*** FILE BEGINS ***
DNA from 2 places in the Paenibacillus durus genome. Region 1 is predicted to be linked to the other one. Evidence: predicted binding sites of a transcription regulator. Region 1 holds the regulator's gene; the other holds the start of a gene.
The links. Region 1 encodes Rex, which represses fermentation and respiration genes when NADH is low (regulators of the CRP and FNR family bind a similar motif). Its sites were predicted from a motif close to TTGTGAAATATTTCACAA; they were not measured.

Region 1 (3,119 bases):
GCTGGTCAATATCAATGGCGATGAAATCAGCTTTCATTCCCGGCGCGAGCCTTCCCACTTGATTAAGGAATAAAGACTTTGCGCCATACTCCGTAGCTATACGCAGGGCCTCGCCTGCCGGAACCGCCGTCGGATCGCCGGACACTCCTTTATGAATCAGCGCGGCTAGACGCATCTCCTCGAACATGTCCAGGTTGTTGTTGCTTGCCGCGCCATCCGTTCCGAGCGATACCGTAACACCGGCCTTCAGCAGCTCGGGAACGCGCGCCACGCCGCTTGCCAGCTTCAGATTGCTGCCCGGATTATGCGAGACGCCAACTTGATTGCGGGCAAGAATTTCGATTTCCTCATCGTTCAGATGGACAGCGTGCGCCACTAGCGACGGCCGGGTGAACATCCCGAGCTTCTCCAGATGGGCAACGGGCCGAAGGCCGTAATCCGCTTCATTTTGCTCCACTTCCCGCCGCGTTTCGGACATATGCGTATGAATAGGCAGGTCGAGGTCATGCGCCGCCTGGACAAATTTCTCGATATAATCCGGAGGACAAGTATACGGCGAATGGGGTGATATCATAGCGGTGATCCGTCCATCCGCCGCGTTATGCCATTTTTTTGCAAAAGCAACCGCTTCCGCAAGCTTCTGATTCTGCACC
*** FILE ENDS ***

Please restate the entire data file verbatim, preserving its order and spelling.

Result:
DNA from 2 places in the Paenibacillus durus genome. Region 1 is predicted to be linked to the other one. Evidence: predicted binding sites of a transcription regulator. Region 1 holds the regulator's gene; the other holds the start of a gene.
The links. Region 1 encodes Rex, which represses fermentation and respiration genes when NADH is low (regulators of the CRP and FNR family bind a similar motif). Its sites were predicted from a motif close to TTGTGAAATATTTCACAA; they were not measured.

Region 1 (3,119 bases):
GCTGGTCAATATCAATGGCGATGAAATCAGCTTTCATTCCCGGCGCGAGCCTTCCCACTTGATTAAGGAATAAAGACTTTGCGCCATACTCCGTAGCTATACGCAGGGCCTCGCCTGCCGGAACCGCCGTCGGATCGCCGGACACTCCTTTATGAATCAGCGCGGCTAGACGCATCTCCTCGAACATGTCCAGGTTGTTGTTGCTTGCCGCGCCATCCGTTCCGAGCGATACCGTAACACCGGCCTTCAGCAGCTCGGGAACGCGCGCCACGCCGCTTGCCAGCTTCAGATTGCTGCCCGGATTATGCGAGACGCCAACTTGATTGCGGGCAAGAATTTCGATTTCCTCATCGTTCAGATGGACAGCGTGCGCCACTAGCGACGGCCGGGTGAACATCCCGAGCTTCTCCAGATGGGCAACGGGCCGAAGGCCGTAATCCGCTTCATTTTGCTCCACTTCCCGCCGCGTTTCGGACATATGCGTATGAATAGGCAGGTCGAGGTCATGCGCCGCCTGGACAAATTTCTCGATATAATCCGGAGGACAAGTATACGGCGAATGGGGTGATATCATAGCGGTGATCCGTCCATCCGCCGCGTTATGCCATTTTTTTGCAAAAGCAACCGCTTCCGCAAGCTTCTGATTCTGCACC